When reality TV burst onto the broadcast TV stage a decade ago, it became immediately popular in part because it offered an alternative to what television had generally become: stale.
Sitcoms were copying each other rampantly – remember all of the Friends clones? – and there seemed to be a dearth of originality or creativity. Non-fiction filled in a void, and helped shake the slumbering beast that TV had become.
As reality TV has matured, unscripted TV has found its groove, but the laziness that impacted sitcoms and drama is starting to creep in. It’s happening in various ways, as corners are cut by soft-scripting what’s supposed to be genuine and organic. In other cases, editing together full sentences from fragments is a step used to compensate for weaknesses elsewhere.
There’s also another particularly egregious and increasingly irritating development: the use of sound effects and orchestration for emphasis.
Call it reality TV’s laugh track.
Sitcoms added canned laughter to make sure we knew when to laugh at poorly written jokes that the studio audience didn’t laugh at, if there indeed was one. Now reality shows have their own version of that.
It usually comes from a cymbal, and whether it’s part of an original score or a pre-recorded sound effect, those constant clangs have one purpose, and that’s to alert viewers to something that should already be very obvious. For example, if cast member A says something mean about cast member B, we’ll see cast member B and hear a cymbal clang to make sure we noticed.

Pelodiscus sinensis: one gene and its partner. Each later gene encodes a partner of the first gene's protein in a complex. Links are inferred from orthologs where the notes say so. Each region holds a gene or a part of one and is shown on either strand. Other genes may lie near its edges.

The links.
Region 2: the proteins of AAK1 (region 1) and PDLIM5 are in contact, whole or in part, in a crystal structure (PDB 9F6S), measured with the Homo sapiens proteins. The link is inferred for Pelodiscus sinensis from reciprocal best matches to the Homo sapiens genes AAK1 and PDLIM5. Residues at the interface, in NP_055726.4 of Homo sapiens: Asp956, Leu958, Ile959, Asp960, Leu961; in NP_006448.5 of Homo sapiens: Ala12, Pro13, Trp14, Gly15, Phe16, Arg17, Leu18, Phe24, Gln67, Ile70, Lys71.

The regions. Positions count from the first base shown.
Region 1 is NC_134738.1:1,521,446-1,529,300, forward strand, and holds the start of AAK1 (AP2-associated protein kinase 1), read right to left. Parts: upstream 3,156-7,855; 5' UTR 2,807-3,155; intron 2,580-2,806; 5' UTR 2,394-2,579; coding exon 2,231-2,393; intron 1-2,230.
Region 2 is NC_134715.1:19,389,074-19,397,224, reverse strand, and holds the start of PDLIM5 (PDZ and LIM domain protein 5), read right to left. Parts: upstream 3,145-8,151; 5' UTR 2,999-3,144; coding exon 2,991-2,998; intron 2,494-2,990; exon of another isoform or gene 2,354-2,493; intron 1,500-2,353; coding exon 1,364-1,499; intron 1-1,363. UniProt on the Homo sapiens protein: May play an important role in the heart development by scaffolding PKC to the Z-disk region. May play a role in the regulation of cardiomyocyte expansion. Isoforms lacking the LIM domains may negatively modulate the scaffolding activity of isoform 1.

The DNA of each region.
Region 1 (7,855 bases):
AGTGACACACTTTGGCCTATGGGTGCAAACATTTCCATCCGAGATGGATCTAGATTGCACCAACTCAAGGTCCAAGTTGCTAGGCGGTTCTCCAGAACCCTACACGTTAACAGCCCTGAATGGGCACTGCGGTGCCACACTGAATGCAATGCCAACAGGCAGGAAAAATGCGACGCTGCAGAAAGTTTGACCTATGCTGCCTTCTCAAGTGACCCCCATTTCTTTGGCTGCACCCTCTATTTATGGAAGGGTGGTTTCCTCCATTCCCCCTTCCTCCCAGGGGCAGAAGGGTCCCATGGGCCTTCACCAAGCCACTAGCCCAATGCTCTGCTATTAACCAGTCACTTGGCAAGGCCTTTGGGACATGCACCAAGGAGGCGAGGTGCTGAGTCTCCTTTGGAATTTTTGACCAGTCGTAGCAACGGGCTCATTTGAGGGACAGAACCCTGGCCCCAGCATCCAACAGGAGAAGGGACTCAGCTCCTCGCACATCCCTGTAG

This use of sound effects is everywhere, from the Food Network to Animal Planet, from CBS to Fox. To varying degrees, you’ll hear reality TV’s laugh track on all kinds of shows. Survivor and Big Brother both use it, as do MasterChef and Chopped. The sounds are used to illustrate skepticism, shock, surprise, amusement and other emotions.
The more they’re used, the more egregious they become. Food Network’s Chopped, for example, is a great competition series, but for some reason, we hear this ‘laugh track’ non-stop during the judging. A judge compliments a competitor’s food and we’ll see another competitor’s face and hear a cymbal clang, so we’re aware that something good about their competitor means bad news for them.
If every part of the machine – from casting to production to editing – is working well, viewers will draw their own conclusions and reactions from a show. They don’t need to be explicitly told when to feel something. They should just feel it.
As sitcoms came back to life, they took new forms, including imitating documentaries and non-fiction TV (see The Office and others). Along with the multi-camera format, the laugh track disappeared from the very best sitcoms as producers found ways to tell stories that didn’t have to insult their audiences in the process. As reality TV enters its teens, it’s time for some similar reinvention.